Arsenal hopes rise over persuading Mesut Ozil to sign a new contract

Sam Dean
The Telegraph
Arsenal hopes rise over persuading Mesut Ozil to sign a new contract
Arsenal hopes rise over persuading Mesut Ozil to sign a new contract

Arsenal are increasingly confident that they may be able to secure the long-term future of Mesut Özil, despite the German’s contract expiring in the summer.

While manager Arsène Wenger has accepted it is highly unlikely Alexis Sánchez will extend his stay, negotiations are ongoing with Özil over a new deal and the club is more optimistic now than they were at the start of the season.

With midfielder Jack Wilshere also out of contract in the summer, Arsenal could feasibly be left in a position where they need to replace three senior players in one window.

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“It looks like Sánchez will not extend his contract,” Wenger said. “But we want to keep Jack and if we have an opportunity maybe to keep Özil, the rebuild will be less deep than if all three left.”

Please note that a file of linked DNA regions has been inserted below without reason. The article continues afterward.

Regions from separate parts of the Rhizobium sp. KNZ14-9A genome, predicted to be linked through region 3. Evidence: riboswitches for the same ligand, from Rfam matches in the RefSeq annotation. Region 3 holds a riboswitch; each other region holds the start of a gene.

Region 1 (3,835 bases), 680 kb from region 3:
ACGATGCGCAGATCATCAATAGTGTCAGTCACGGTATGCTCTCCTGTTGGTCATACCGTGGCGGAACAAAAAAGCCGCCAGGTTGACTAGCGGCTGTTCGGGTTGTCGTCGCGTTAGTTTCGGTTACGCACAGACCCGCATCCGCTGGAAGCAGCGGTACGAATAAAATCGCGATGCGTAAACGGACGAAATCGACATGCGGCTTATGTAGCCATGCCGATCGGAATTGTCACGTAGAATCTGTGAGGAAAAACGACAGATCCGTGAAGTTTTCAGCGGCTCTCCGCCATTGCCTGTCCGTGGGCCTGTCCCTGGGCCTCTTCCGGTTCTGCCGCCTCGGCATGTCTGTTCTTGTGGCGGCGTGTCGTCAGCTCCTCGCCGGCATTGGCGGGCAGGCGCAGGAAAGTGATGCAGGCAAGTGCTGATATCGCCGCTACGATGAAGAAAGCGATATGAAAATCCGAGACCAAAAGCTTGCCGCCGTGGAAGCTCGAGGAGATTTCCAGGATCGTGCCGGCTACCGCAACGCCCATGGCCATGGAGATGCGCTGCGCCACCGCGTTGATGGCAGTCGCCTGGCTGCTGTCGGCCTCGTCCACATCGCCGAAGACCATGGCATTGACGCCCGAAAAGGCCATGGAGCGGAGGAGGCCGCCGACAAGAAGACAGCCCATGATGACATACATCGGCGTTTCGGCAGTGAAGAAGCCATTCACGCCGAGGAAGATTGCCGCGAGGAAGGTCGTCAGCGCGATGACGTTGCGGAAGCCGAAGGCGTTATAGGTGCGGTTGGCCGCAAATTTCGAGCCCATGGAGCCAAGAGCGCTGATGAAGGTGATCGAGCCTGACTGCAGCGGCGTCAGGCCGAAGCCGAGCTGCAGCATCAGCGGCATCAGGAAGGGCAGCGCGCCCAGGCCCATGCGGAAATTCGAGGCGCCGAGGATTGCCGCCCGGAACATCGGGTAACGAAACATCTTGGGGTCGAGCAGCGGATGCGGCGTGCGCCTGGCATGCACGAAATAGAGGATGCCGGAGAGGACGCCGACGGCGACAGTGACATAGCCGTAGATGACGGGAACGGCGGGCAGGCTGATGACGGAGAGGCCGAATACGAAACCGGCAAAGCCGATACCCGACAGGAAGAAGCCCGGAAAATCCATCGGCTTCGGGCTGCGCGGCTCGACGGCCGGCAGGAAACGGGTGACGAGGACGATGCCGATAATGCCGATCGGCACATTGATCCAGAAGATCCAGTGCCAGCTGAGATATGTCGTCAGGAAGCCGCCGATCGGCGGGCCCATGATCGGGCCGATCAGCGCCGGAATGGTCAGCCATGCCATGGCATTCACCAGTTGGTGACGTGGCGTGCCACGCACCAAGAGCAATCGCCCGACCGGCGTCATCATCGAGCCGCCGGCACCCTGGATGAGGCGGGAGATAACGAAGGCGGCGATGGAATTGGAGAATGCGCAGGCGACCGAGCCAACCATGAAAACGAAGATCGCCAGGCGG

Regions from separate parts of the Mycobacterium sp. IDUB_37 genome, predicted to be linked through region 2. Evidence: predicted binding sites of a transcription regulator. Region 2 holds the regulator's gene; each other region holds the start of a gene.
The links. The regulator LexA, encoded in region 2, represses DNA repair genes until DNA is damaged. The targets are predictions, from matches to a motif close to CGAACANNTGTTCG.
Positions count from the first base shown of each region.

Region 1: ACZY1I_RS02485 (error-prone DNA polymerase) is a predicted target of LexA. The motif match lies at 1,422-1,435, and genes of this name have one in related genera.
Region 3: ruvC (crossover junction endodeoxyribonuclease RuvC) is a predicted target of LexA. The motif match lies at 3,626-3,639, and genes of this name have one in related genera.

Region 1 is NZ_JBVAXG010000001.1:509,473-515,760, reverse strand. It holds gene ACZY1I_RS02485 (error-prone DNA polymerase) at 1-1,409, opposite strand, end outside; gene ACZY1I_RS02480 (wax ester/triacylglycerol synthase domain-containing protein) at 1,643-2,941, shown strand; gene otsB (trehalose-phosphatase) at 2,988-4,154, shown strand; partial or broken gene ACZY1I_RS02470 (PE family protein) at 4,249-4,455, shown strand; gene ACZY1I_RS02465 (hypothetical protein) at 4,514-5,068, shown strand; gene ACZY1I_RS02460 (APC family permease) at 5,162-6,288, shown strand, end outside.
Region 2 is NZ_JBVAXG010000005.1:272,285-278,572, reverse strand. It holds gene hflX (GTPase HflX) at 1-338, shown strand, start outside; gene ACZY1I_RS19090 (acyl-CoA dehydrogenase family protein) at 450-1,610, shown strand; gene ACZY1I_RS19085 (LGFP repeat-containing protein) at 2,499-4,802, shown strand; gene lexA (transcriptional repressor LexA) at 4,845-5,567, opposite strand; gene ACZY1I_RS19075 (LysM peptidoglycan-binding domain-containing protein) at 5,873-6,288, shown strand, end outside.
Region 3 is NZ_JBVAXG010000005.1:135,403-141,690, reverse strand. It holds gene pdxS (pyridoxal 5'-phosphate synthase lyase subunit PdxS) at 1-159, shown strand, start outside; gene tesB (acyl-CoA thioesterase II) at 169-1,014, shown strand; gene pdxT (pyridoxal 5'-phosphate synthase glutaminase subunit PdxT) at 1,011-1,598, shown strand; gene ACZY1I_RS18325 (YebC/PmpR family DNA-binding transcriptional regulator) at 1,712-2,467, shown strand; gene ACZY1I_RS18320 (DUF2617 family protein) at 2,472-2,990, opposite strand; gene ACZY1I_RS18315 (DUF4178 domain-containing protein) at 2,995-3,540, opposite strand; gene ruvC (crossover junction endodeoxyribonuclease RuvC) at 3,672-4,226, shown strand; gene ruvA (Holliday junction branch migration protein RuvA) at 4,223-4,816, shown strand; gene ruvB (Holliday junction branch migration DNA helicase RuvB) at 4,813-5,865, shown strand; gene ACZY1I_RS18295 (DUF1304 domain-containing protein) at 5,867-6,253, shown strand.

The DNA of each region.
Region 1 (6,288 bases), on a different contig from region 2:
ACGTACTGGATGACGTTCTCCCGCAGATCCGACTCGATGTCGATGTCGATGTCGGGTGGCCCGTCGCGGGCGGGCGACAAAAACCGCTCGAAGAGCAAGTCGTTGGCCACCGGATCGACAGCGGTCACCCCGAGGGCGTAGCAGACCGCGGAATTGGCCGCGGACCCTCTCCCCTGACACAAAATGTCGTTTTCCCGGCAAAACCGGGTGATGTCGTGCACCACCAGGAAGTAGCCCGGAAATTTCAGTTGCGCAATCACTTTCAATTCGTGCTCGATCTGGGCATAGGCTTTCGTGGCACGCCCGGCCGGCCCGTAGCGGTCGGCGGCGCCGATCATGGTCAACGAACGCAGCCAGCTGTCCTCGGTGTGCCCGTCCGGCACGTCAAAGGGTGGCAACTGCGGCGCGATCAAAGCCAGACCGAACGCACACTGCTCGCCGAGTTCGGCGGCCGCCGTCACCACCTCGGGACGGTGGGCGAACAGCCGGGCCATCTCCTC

Wenger said talks with Özil were “very much alive” and that there is “still an opportunity for him to stay”. He has been linked with a move to Manchester United, where Jose Mourinho is keen to work again with the playmaker after managing him during his time at Real Madrid. Özil has missed the last two games due to injury, but could return to the side in Sunday's meeting with Bournemouth at the Vitality Stadium.

Asked whether the driving motivation for Özil was cash or trophies, Wenger said: “It’s both, always. These guys want to win, and they want to make money as well. So they want a combination of the two that big clubs can give them.”

Wenger added that the inflation of transfer fees is “killing” the market and said more players will see out their contracts in an effort to receive huge signing-on fees at a new club.

“So what is the player’s calculation, said Wenger. “It’s ‘OK, the club wants £50m or £60m, because they want to replace me and they have to spend £50m or £60m. It will not happen, so I wait and take a chunk of that contract in a signing-on fee.’”

 

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